From: Max Froumentin <mf@w3.org>

Date: Sun, 26 May 2002 15:31:37 +0200

To: "Dick Farrell" <dick@cowtown.net>

Cc: <www-math@w3.org>

Message-ID: <86elfzrq6e.fsf@sophia.inria.fr>

Date: Sun, 26 May 2002 15:31:37 +0200

To: "Dick Farrell" <dick@cowtown.net>

Cc: <www-math@w3.org>

Message-ID: <86elfzrq6e.fsf@sophia.inria.fr>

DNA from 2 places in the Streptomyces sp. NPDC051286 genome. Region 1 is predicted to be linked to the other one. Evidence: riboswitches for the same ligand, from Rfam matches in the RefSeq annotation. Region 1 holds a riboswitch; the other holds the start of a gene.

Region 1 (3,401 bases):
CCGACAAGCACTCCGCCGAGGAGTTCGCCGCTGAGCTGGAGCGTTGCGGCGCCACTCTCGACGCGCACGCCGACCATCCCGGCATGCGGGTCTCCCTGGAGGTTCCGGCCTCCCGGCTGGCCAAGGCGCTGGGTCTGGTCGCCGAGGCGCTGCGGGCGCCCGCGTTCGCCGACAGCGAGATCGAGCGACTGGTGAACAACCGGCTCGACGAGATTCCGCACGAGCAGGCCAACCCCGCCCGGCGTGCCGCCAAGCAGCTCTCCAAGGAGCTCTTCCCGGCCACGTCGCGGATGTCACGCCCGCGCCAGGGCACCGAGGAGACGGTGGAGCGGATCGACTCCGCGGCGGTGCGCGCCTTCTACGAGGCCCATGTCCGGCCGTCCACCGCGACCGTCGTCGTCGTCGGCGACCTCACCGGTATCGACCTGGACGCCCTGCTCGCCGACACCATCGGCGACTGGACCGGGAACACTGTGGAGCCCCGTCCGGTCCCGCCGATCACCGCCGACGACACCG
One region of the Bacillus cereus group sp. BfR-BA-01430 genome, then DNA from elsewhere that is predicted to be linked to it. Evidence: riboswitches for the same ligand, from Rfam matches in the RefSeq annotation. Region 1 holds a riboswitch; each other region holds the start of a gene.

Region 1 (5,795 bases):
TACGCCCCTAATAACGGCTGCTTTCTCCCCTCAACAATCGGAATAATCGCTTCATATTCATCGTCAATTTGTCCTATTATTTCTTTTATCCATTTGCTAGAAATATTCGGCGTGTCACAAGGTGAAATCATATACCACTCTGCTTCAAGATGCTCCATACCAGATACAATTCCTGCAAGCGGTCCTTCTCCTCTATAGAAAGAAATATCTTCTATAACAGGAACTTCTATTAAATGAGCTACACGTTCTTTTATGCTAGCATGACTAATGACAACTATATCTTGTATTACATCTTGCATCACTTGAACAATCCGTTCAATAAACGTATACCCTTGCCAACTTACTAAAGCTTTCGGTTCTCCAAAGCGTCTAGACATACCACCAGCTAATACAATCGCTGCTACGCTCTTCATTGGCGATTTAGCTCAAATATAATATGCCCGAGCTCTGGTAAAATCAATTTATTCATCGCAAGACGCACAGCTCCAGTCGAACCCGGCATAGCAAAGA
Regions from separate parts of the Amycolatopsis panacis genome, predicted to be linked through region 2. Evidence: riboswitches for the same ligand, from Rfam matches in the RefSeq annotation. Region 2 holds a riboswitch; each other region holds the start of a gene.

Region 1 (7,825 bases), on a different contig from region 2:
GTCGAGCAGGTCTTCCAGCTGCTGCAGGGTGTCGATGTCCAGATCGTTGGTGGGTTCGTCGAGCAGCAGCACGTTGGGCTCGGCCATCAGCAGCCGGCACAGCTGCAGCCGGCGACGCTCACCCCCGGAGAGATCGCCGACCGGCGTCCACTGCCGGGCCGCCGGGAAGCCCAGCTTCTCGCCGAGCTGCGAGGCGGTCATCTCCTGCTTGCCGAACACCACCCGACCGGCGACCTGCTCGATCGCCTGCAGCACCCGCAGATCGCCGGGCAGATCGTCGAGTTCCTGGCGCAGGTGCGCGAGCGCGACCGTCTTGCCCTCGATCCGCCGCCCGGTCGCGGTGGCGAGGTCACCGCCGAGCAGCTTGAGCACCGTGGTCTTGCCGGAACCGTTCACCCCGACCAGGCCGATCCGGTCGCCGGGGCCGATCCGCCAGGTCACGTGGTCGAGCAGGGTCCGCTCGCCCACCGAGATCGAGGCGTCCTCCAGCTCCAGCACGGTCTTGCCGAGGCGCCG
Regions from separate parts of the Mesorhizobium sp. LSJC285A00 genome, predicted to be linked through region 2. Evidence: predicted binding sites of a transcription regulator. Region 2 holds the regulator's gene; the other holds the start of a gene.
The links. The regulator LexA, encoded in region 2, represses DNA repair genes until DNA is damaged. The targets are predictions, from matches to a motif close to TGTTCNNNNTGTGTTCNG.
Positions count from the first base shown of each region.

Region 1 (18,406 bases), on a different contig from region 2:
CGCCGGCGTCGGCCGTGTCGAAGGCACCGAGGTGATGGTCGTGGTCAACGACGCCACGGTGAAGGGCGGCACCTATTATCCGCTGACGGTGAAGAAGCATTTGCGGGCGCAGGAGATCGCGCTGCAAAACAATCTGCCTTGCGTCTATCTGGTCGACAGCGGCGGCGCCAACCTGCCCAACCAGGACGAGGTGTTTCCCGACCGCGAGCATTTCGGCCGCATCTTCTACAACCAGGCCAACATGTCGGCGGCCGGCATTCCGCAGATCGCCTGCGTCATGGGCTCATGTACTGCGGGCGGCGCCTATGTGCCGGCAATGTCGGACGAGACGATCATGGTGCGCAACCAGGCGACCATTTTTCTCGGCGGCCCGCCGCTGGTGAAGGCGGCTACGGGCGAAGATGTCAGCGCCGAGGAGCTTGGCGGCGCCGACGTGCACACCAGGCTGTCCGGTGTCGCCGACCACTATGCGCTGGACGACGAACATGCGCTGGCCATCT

"Dick Farrell" <dick@cowtown.net> writes: > how can i send math symbols in email? Hi Dick, There are several ways to do this, depending on who you are sending the email to. Of course, as long as you agree with the recipient what the meaning of what you are sending is, you can create your own encoding of math symbols, or attach images of the symbols or any way you agree on. However a few ways of encoding symbols, or more generally whole formulas, are more standard than others, and you are more likely to reach more people/systems if you use them. You could use TeX syntax, for instance sending "\infty, \phi". The TeX syntax is well known in the math community so there's a high probability of the recipient knowing what this means. The other way you might do it, more approporiate on the Web, is to use Unicode [1], which is a set of character/number pairs, which uniquely defines thousands of characters, including mathematical symbols. For instance the example symbols above could be sent by email as "U+221E, U+03C6" (or INFINITY, GREEK SMALL LETTER PHI). Even better, if your email client understands unicode, it will display the symbols as you expect them to appear. The whole unicode character repository is available at [2]. Of course this is not very readable, but it is standard and when you talk about "U+03C6", it uniquely represents a symbol, and is therefore unambiguous. MathML [3] provides another way to describ symbols, compatible with Unicode and specified in the "character entities" part of the specification [4]: "&infinity;, "φ". Just like Unicode numbers, these can be included in a MathML equation, such as, <math> <mi>&phi</mi> <!-- mi is for math identifier --> <mo> = </mo> <!-- mo is for math operator --> <mm>&infiniy;<mn> <!-- mn is for math operator --> </math> Although this might seem a bit complex to represent just "phi equals infinity", MathML has the advantage of being a widespread interchange format used by a lot of mathematical software, as well as being understood by Web browsers, which can display the equation in a much nicer way. I hope this helps, to know more about MathML, see [5] or subscribe to the www-math@w3.org list, and just ask away. Max. [1] http://www.unicode.org/unicode/standard/WhatIsUnicode.html [2] http://www.unicode.org/charts/ [3] http://www.w3.org/TR/MathML2/ [4] http://www.w3.org/TR/MathML2/chapter6.html [5] http://www.w3.org/MathReceived on Sunday, 26 May 2002 09:31:40 GMT

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